This is the time of year that our local bays at Montrose and Lunan start to fill up with bird-life. Our soon to be departing birds such as Sandwich, Common and Arctic Terns are frantically feeding to gain the energy they will require for the long migration south.
The Arctic Terns have the longest distance to go, and are our furthest travelling birds. Some of them will spend our winter in Antarctica. Many of the Sandwich Terns will just go as far as the Mediterranean. Also in the bays, there will be many Kittiwakes and auks such as Common Guillemots and Razorbills which will spend the winter far out at sea, only returning to sea cliffs during really inclement weather. It is a good time to watch out for the 'pirates of the seas', the Great and Arctic Skuas, which will harass the terns and Kittiwakes until they regurgitate their previous meal.
These birds will be augmented by others such as Red-throated Divers, Common and Velvet Scoters returning from their northern breeding grounds. Have a look along the shoreline as you may well come across some wading birds such as Dunlins, Sanderlings and Knots also just arrived from the north, and will be keen to feed on the sand-hoppers (very small shrimps).
The Latin name of the Knot is Calidris canuta, named after King Canute who reputedly could hold back the incoming tide. The Knots often run along the shoreline looking for food but also it appears as if they are holding back the tide. If you listen closely, you may hear the calls of these birds, which sounds a bit like "Knot".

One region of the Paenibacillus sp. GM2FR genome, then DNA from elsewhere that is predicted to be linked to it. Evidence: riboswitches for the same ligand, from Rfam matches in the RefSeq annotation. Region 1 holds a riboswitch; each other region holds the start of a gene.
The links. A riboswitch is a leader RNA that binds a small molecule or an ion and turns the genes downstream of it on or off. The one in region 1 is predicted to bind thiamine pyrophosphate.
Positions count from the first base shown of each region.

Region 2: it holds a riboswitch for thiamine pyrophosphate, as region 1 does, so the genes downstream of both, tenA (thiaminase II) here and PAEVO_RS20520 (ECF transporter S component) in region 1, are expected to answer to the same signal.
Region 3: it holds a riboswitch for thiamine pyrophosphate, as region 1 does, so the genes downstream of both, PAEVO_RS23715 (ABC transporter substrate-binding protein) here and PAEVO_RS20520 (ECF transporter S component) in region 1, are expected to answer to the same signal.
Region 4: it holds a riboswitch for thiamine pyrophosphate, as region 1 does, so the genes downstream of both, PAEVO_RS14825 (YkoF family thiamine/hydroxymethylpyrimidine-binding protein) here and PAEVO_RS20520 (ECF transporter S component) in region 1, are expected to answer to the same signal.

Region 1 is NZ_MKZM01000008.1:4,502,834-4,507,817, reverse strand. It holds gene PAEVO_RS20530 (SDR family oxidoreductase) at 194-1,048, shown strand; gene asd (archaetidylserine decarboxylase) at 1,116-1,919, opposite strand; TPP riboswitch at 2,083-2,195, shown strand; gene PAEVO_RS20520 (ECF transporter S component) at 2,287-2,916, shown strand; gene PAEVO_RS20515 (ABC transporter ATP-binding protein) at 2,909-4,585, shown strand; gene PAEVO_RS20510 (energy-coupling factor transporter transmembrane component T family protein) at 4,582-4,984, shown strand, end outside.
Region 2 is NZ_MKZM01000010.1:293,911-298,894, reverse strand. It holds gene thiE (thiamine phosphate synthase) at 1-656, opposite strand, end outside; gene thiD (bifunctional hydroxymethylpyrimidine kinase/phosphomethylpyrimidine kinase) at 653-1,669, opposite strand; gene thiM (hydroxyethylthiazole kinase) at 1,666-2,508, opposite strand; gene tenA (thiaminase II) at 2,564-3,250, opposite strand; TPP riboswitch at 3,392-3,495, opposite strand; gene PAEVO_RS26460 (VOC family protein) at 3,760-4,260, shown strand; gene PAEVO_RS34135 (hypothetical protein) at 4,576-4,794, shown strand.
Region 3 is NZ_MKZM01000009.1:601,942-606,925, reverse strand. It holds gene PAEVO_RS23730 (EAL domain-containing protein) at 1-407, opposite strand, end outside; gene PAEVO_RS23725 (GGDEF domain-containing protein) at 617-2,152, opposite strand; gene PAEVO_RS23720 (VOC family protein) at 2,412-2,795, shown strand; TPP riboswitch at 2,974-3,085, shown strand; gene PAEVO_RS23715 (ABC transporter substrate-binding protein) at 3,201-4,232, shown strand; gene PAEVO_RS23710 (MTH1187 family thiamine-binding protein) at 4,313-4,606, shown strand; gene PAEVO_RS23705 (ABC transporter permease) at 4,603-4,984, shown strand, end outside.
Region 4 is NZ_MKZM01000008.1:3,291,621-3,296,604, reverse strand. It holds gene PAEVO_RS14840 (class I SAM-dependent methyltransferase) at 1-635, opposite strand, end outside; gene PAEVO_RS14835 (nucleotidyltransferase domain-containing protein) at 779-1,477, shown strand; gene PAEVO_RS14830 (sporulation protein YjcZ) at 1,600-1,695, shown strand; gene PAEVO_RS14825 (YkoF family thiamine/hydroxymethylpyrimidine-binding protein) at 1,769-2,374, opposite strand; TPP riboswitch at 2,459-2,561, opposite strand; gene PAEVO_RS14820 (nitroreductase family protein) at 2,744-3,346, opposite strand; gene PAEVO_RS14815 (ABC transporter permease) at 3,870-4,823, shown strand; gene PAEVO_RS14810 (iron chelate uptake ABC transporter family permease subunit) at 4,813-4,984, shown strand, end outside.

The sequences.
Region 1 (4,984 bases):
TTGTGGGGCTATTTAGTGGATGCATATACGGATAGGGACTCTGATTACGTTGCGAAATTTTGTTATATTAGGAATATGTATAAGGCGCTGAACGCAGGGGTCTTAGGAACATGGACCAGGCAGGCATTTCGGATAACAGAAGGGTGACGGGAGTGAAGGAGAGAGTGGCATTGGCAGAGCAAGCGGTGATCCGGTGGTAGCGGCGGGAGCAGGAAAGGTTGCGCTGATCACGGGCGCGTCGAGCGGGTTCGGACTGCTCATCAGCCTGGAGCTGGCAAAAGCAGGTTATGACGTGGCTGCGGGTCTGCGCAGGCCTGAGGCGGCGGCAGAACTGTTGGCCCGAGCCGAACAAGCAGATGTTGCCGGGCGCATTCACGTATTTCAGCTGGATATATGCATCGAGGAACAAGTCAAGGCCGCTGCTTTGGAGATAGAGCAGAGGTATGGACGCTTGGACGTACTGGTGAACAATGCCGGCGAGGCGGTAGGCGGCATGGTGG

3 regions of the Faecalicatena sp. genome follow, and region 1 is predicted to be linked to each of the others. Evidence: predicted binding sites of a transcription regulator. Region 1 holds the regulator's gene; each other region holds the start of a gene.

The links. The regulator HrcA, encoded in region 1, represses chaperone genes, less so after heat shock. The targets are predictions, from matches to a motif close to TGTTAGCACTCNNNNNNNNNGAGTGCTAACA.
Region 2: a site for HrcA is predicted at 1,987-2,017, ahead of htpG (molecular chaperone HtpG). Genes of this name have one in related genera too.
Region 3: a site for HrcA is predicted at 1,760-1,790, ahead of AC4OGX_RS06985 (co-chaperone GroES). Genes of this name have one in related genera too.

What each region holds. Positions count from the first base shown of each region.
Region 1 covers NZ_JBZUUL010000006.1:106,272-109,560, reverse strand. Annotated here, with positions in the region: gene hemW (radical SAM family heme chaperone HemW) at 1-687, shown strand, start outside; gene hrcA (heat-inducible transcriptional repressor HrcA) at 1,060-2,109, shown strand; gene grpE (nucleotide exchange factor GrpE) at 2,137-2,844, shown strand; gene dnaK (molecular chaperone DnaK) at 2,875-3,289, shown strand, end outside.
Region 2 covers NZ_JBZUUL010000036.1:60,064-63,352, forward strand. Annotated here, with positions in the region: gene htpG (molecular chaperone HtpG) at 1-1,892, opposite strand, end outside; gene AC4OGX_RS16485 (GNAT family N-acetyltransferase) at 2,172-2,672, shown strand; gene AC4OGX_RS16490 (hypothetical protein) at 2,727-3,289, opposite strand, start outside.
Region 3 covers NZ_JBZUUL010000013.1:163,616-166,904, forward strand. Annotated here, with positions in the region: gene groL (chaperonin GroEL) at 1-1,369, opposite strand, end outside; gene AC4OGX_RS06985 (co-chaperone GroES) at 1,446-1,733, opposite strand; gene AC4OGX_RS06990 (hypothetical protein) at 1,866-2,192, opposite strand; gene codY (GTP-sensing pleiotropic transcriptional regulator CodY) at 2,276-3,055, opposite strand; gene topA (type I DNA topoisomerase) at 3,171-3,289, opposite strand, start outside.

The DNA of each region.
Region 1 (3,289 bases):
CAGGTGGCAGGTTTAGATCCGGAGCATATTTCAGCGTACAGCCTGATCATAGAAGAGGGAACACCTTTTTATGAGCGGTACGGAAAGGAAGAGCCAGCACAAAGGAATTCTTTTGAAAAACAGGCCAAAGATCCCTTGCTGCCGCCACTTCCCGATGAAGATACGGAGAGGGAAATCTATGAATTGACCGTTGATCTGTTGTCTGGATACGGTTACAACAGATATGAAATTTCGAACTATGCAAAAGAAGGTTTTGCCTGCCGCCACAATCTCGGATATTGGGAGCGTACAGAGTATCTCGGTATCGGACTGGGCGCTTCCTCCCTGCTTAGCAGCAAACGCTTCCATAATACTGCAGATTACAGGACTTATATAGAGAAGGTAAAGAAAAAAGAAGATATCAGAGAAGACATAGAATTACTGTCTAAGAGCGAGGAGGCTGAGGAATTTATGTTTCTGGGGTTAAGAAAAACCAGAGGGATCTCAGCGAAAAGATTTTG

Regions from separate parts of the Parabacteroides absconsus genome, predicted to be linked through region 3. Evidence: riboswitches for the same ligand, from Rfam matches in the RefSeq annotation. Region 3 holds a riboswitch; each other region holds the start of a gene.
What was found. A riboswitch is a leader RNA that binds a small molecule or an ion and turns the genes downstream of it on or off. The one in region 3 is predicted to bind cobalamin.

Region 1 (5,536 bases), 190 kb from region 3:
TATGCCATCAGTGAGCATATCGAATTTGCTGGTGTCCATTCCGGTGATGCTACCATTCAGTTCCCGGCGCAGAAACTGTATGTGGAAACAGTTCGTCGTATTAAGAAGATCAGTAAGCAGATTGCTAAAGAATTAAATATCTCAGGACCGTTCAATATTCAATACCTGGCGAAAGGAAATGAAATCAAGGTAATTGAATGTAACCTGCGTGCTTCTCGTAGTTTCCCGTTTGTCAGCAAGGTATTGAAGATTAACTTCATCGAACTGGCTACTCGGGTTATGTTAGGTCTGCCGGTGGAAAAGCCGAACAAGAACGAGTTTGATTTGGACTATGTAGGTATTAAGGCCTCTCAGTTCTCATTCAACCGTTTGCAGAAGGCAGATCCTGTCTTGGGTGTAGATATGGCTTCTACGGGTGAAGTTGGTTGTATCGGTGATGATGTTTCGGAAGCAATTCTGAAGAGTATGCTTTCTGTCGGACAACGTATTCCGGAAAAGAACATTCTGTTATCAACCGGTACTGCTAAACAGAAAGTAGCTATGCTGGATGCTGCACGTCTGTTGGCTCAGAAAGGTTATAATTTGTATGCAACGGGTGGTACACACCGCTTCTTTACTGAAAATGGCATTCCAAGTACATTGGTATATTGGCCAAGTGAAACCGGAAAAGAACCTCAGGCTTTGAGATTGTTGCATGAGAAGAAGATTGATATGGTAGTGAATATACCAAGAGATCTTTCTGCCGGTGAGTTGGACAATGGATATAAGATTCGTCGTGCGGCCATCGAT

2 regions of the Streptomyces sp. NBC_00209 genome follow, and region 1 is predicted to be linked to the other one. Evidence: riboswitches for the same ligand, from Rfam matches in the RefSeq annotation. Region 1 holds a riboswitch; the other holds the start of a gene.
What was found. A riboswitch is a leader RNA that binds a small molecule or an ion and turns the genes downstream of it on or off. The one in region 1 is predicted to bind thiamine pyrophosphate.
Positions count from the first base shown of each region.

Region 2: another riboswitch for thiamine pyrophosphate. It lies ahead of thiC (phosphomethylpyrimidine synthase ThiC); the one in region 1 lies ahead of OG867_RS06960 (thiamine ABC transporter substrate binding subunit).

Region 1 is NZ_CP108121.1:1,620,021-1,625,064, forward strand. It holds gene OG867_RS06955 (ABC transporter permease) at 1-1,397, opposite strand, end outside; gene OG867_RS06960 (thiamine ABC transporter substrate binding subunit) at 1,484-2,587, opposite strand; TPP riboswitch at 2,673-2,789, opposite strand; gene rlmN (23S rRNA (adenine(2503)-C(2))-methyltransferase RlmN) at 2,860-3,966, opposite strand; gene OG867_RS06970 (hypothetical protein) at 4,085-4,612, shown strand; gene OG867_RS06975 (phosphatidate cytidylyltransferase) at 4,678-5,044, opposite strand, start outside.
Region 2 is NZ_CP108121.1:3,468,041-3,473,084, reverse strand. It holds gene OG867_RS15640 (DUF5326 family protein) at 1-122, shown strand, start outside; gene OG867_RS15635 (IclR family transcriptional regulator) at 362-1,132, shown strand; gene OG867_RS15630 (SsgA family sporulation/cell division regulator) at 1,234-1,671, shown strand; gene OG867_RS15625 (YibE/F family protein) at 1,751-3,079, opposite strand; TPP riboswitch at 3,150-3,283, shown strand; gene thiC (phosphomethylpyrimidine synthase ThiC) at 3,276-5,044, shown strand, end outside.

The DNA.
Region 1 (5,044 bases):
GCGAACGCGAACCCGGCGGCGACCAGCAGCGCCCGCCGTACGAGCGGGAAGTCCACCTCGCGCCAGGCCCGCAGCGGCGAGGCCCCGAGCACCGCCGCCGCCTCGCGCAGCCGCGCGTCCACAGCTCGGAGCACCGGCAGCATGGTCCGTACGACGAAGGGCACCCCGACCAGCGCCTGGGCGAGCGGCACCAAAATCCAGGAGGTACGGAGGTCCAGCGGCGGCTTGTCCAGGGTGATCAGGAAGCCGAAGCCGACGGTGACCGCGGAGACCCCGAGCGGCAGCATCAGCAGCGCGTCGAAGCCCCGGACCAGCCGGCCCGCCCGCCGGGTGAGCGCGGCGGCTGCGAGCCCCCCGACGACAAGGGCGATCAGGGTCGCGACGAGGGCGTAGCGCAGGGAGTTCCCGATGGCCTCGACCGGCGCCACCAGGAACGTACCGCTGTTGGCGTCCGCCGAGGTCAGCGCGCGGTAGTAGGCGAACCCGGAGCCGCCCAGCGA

Whilst you are walking along the tide-line, have a look for shells. There will be numerous kinds but some of the common ones are Periwinkles (Buckies), Top Shells, Limpets, Razor Shells, Cockles, Mussels, Rose Tellins, Dog Whelks, Blunt Gapers and Icelandic Cyprinas (which look a bit like ashtrays). If you are really lucky, you may happen upon the beautiful little Cowrie or a Pharaoh Sunset Shell.
The iconic Ospreys are still around but they too will be eating as many fish as possible prior to their marathon journeys to West Africa. It is possible to watch them fishing for flounders from the window of the SWT Montrose Basin Wildlife Centre, then take the fish to one of the branches or posts sticking out of the water to eat it.
I wonder when you last heard the Swifts screeching over Montrose? My last ones were seen on the August 13. These birds are often amongst the last to arrive from Africa but the first to head back. They take their time, and usually do not arrive at their southeast African haunts until November. You will still see Swallows and House Martins but many of the smaller Sand Martins will be well on their way to Africa.
This is the time of year to watch out for rare birds, which have been blown off course during their migration. It normally requires fairly strong easterly winds for this to happen as these migrants, from Scandinavia and further east, are really just wanting to head due south but the easterlies can blow them onto our shores.
If there is some rain and mist during this period, then the chances of seeing these rare species increases as the birds only wish to fly during clement weather; so if they get caught up in adverse conditions, they will seek the nearest available landfall.